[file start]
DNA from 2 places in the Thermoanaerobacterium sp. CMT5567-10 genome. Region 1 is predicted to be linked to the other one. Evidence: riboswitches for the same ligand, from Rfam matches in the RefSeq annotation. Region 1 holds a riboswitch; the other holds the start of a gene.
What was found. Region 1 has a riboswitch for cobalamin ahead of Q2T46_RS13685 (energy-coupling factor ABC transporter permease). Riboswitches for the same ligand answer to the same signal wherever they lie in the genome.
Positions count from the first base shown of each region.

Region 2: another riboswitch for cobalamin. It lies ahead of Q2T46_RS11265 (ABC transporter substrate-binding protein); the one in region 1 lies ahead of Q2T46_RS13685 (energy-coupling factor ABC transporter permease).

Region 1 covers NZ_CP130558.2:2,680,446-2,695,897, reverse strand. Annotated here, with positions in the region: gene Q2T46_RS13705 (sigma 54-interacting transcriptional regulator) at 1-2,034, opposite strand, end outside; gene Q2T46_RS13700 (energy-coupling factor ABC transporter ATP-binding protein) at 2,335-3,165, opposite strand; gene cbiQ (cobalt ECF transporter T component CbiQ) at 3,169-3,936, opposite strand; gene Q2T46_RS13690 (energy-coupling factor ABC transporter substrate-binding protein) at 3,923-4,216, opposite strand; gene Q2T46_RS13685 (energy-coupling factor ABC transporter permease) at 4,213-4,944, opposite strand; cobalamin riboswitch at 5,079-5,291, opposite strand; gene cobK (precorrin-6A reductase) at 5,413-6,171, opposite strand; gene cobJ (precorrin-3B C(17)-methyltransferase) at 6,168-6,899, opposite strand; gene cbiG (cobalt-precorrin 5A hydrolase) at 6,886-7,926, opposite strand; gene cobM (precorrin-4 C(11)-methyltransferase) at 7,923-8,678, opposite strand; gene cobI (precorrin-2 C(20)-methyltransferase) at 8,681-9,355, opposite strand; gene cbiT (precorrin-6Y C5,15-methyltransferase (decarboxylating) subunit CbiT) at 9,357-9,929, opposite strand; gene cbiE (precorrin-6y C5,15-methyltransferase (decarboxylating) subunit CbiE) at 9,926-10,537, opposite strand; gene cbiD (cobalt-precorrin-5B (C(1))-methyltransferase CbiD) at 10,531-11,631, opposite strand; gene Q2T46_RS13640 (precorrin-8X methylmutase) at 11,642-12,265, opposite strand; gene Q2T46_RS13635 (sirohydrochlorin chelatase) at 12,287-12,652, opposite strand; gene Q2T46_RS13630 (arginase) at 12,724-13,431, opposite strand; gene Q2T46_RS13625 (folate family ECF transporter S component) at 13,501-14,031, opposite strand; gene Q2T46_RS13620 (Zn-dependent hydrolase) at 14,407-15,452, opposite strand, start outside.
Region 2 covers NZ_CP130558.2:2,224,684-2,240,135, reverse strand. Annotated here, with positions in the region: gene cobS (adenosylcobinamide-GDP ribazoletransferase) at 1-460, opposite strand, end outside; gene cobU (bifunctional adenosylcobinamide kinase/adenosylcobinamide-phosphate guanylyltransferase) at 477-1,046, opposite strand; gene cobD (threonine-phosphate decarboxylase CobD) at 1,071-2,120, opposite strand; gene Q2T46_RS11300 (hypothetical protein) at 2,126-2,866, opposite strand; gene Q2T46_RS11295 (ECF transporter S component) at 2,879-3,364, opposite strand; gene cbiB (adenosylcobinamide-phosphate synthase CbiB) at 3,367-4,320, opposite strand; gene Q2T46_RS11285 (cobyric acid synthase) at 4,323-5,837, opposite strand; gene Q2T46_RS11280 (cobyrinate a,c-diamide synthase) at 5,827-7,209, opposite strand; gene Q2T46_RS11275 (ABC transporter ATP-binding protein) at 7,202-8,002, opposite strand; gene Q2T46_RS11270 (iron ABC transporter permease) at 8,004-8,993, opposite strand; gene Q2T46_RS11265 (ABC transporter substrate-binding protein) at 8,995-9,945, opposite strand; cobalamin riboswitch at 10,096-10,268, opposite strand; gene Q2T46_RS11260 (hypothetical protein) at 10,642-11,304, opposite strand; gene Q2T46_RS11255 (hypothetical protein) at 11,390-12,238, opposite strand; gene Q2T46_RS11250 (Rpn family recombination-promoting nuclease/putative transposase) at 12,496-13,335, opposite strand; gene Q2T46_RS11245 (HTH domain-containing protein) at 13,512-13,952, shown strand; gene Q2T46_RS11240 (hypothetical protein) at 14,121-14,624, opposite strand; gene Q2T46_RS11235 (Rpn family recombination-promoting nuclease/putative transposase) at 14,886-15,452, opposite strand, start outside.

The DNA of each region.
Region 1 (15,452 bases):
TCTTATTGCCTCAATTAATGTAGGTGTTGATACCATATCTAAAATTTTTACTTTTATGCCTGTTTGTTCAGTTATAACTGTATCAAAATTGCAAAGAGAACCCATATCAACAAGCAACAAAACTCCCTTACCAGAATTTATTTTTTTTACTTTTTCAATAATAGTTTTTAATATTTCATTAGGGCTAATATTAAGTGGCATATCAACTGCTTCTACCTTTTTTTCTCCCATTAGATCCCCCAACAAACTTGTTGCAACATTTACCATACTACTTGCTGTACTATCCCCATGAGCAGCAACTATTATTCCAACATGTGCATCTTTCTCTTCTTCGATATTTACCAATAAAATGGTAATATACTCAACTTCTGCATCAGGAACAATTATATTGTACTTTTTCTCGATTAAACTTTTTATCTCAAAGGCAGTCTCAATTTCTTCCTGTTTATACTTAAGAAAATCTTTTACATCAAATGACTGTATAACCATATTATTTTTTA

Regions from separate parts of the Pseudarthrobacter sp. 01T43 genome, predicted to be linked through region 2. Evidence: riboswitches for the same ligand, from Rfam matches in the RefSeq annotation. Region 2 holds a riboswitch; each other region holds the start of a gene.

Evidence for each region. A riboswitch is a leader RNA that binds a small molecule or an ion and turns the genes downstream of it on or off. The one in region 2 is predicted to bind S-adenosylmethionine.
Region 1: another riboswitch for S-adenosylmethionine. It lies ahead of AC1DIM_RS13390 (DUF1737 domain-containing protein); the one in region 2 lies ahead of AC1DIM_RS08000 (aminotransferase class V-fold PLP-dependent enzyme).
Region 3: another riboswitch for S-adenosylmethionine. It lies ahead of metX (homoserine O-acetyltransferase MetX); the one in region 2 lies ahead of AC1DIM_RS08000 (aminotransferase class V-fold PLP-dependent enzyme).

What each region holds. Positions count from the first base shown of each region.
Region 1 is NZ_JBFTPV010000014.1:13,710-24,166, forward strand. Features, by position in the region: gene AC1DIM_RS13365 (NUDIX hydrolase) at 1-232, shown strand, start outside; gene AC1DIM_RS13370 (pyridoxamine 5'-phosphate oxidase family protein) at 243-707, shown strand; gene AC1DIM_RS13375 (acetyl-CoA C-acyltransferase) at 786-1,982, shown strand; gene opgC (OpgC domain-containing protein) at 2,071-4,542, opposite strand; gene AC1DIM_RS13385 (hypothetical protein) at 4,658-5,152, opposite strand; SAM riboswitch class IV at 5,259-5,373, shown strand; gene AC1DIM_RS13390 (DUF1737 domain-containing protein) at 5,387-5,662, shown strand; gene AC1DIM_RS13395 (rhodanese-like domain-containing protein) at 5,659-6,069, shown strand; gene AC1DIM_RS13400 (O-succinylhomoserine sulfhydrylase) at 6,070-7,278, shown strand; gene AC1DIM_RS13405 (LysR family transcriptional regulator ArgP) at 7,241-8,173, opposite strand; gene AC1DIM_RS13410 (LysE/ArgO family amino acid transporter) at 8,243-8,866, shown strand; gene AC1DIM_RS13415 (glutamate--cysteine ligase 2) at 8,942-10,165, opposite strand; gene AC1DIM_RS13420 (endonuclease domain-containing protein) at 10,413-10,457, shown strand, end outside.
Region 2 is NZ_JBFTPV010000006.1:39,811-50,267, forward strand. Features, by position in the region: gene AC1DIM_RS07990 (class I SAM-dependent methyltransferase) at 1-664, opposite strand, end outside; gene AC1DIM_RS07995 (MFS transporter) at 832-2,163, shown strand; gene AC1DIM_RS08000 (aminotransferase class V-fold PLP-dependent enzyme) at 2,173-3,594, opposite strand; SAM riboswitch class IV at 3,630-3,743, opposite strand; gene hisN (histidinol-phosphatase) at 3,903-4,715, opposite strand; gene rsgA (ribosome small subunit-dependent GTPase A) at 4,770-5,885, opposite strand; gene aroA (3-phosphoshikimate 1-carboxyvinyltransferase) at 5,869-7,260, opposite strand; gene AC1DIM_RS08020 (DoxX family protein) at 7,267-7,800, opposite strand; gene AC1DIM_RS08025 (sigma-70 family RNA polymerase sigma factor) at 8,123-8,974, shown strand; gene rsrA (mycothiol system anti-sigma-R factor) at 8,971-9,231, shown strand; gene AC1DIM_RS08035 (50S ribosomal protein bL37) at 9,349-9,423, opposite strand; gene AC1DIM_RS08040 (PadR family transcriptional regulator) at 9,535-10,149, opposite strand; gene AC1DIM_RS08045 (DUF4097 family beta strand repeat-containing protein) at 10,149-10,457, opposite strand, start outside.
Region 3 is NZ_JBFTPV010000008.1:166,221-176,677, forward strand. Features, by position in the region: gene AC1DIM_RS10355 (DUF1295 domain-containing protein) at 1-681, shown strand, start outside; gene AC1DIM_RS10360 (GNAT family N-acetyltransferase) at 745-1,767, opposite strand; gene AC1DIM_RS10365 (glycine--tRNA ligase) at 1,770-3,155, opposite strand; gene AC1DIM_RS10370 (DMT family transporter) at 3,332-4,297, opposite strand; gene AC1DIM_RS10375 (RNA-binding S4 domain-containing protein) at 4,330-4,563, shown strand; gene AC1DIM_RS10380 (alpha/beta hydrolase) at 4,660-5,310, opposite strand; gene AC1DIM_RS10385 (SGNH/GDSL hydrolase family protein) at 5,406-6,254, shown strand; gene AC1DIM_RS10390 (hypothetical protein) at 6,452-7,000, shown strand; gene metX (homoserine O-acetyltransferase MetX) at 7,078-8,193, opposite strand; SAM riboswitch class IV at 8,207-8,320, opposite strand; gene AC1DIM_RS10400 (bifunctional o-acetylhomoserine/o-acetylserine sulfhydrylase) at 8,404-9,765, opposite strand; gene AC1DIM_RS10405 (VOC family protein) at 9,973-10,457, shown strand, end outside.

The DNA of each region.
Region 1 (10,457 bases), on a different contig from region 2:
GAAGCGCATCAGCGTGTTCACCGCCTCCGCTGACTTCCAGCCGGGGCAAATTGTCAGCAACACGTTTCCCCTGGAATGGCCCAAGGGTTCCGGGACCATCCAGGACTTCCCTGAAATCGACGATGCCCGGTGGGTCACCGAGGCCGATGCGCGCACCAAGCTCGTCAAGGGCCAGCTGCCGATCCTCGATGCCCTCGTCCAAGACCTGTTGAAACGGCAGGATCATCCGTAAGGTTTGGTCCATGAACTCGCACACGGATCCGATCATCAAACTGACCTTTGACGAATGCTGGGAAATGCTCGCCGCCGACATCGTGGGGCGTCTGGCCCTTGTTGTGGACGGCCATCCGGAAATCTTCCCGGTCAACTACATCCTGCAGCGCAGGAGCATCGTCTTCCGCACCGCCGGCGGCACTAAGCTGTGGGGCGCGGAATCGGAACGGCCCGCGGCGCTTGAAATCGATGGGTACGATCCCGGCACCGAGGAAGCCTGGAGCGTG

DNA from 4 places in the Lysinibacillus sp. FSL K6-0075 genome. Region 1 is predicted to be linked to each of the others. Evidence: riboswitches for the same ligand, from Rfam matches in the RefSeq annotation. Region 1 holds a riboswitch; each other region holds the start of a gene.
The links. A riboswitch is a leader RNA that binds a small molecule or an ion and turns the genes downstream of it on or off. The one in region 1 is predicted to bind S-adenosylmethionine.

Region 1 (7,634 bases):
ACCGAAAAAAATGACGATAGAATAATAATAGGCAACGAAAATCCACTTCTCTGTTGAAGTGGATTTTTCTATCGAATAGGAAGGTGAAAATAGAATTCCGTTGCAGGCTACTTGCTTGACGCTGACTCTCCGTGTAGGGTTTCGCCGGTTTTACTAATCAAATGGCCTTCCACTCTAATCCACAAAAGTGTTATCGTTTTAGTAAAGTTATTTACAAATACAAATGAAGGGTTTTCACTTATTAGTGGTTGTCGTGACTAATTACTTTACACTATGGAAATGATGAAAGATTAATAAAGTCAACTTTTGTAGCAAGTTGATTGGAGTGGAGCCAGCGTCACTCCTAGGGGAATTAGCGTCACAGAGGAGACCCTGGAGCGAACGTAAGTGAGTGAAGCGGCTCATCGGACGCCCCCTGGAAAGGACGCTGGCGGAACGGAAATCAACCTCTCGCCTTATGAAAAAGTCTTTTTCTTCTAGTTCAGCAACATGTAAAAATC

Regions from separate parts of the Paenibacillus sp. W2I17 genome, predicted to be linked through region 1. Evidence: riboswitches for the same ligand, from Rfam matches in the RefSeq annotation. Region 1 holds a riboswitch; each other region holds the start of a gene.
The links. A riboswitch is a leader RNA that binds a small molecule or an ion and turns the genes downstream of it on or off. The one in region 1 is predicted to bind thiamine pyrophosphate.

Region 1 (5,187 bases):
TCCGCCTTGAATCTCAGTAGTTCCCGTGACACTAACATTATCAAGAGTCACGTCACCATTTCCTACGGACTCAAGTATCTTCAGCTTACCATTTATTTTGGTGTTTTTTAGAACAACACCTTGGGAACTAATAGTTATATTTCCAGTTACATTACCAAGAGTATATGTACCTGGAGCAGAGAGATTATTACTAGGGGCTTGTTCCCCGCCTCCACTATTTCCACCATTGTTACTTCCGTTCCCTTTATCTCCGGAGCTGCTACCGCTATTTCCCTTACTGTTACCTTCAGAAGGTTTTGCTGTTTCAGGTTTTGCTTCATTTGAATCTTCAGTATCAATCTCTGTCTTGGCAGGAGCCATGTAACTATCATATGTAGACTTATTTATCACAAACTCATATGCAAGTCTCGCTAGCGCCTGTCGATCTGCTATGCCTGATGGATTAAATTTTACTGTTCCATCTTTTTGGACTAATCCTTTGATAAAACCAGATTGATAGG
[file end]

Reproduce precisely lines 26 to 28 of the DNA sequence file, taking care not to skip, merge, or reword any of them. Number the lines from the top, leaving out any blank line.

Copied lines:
The links. A riboswitch is a leader RNA that binds a small molecule or an ion and turns the genes downstream of it on or off. The one in region 1 is predicted to bind thiamine pyrophosphate.

Region 1 (5,187 bases):
TCCGCCTTGAATCTCAGTAGTTCCCGTGACACTAACATTATCAAGAGTCACGTCACCATTTCCTACGGACTCAAGTATCTTCAGCTTACCATTTATTTTGGTGTTTTTTAGAACAACACCTTGGGAACTAATAGTTATATTTCCAGTTACATTACCAAGAGTATATGTACCTGGAGCAGAGAGATTATTACTAGGGGCTTGTTCCCCGCCTCCACTATTTCCACCATTGTTACTTCCGTTCCCTTTATCTCCGGAGCTGCTACCGCTATTTCCCTTACTGTTACCTTCAGAAGGTTTTGCTGTTTCAGGTTTTGCTTCATTTGAATCTTCAGTATCAATCTCTGTCTTGGCAGGAGCCATGTAACTATCATATGTAGACTTATTTATCACAAACTCATATGCAAGTCTCGCTAGCGCCTGTCGATCTGCTATGCCTGATGGATTAAATTTTACTGTTCCATCTTTTTGGACTAATCCTTTGATAAAACCAGATTGATAGG